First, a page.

44% missed one or more of their objectives.

15% missed all of their objectives or aborted the project.

Although 59% of change initiatives failed to meet their objectives, the top 20% of organizations, the study reported, are successful 80% of the time. 
The bottom 20% of the organizations only achieve their change objectives 8% of the time. 


The IBM study provides valuable information about the key barriers to successful change.


What are these barriers to change?

- 8% Technology 

- 12% Change of IT systems 

- 15% Change of process 

- 16% Lack of employee motivation 

- 18% Lack of transparency because of missing or wrong information 

- 20% Lack of change know how 

- 32% A lack of support and commitment from Top management

- 33% Lack of resources

- 35% Complexity is underestimated 

- 49% Culture issues

- 58% Problems changing mindsets and attitudes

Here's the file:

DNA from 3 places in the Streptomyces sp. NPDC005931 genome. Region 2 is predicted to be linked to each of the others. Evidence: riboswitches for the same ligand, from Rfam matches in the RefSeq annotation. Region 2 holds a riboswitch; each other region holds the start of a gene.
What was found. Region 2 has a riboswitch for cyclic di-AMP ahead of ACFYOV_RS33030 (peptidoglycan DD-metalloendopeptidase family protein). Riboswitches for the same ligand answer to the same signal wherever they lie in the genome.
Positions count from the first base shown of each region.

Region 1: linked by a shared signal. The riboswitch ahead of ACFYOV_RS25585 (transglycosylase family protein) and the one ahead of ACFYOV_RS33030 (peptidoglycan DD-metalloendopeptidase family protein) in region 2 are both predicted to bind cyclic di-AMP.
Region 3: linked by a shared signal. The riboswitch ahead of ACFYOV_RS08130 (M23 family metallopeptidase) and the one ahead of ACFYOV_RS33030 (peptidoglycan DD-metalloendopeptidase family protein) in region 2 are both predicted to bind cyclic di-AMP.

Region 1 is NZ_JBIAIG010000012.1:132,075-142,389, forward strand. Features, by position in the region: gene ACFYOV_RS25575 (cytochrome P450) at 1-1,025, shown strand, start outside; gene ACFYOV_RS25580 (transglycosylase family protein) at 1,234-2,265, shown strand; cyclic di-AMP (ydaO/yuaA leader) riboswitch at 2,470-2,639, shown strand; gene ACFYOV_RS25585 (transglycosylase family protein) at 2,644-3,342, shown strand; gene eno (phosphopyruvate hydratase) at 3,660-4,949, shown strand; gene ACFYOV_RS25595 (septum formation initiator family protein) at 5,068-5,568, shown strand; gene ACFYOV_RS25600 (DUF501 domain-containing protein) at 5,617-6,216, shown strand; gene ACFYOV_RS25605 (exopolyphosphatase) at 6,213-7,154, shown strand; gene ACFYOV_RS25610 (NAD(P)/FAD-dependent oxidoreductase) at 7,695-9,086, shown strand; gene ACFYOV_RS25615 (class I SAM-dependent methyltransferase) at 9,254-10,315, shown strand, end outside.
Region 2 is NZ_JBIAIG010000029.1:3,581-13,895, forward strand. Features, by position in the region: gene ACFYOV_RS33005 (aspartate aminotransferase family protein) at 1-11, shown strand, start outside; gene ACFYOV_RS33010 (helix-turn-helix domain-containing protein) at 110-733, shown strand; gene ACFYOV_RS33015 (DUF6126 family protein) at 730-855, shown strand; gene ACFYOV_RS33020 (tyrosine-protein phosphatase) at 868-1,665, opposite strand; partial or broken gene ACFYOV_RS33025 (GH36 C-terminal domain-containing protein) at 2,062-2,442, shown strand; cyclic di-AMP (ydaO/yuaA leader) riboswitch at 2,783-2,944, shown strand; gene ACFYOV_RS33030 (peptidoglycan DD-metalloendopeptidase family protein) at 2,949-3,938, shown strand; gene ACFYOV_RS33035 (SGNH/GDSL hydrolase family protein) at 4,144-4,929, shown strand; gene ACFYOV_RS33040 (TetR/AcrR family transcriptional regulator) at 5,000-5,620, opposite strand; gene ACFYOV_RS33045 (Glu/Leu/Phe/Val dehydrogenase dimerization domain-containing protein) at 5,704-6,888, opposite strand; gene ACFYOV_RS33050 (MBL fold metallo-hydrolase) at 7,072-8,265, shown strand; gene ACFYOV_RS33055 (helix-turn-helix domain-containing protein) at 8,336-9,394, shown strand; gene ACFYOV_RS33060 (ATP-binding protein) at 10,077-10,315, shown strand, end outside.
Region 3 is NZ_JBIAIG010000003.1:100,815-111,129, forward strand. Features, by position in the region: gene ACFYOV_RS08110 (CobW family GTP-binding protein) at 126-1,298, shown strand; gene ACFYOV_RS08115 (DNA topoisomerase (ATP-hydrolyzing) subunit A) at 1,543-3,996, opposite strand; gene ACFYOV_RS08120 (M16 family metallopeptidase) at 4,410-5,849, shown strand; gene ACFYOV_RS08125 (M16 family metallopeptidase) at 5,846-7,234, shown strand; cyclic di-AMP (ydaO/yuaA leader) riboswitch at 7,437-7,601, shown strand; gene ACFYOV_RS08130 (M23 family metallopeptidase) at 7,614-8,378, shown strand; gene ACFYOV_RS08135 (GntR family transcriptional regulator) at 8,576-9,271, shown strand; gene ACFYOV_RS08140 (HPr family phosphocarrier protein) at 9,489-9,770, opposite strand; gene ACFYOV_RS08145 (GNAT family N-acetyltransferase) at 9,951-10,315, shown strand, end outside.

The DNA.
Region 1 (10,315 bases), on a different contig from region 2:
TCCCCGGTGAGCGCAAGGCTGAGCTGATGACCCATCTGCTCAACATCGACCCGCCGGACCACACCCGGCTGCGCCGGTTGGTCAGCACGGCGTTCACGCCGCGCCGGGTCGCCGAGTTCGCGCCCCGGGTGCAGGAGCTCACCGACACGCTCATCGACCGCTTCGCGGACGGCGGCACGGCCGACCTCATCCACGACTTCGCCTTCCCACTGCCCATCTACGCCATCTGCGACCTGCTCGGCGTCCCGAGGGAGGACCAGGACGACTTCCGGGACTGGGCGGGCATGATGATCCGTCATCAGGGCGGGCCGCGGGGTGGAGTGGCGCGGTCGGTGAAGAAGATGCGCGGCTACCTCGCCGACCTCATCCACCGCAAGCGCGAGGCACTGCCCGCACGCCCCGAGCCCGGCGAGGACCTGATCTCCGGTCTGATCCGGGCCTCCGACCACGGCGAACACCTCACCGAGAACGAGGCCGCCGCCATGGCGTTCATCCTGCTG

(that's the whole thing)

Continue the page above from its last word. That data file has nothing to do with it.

When IBM uncovered the key success factors of driving change, it highlights the items that enable successful change. 




What are the key issues that help drive change?

- 19%  Incentives

- 33% Efficient organizational structure 

- 36% Adjustment of performance measures 

- 38% Training programs 

- 48% Change supported by culture 

- 55% Change agents  

- 65% Culture that motivates and drives change 

- 70% Honest & Open Communication

- 72% Employee involvement 

- 92% Top management support


Today's business climate is causing organizations to change their traditional view of change. Change can no longer happen in isolation - it must impact the whole organization, and involve all of the people in the organization from the bottom up.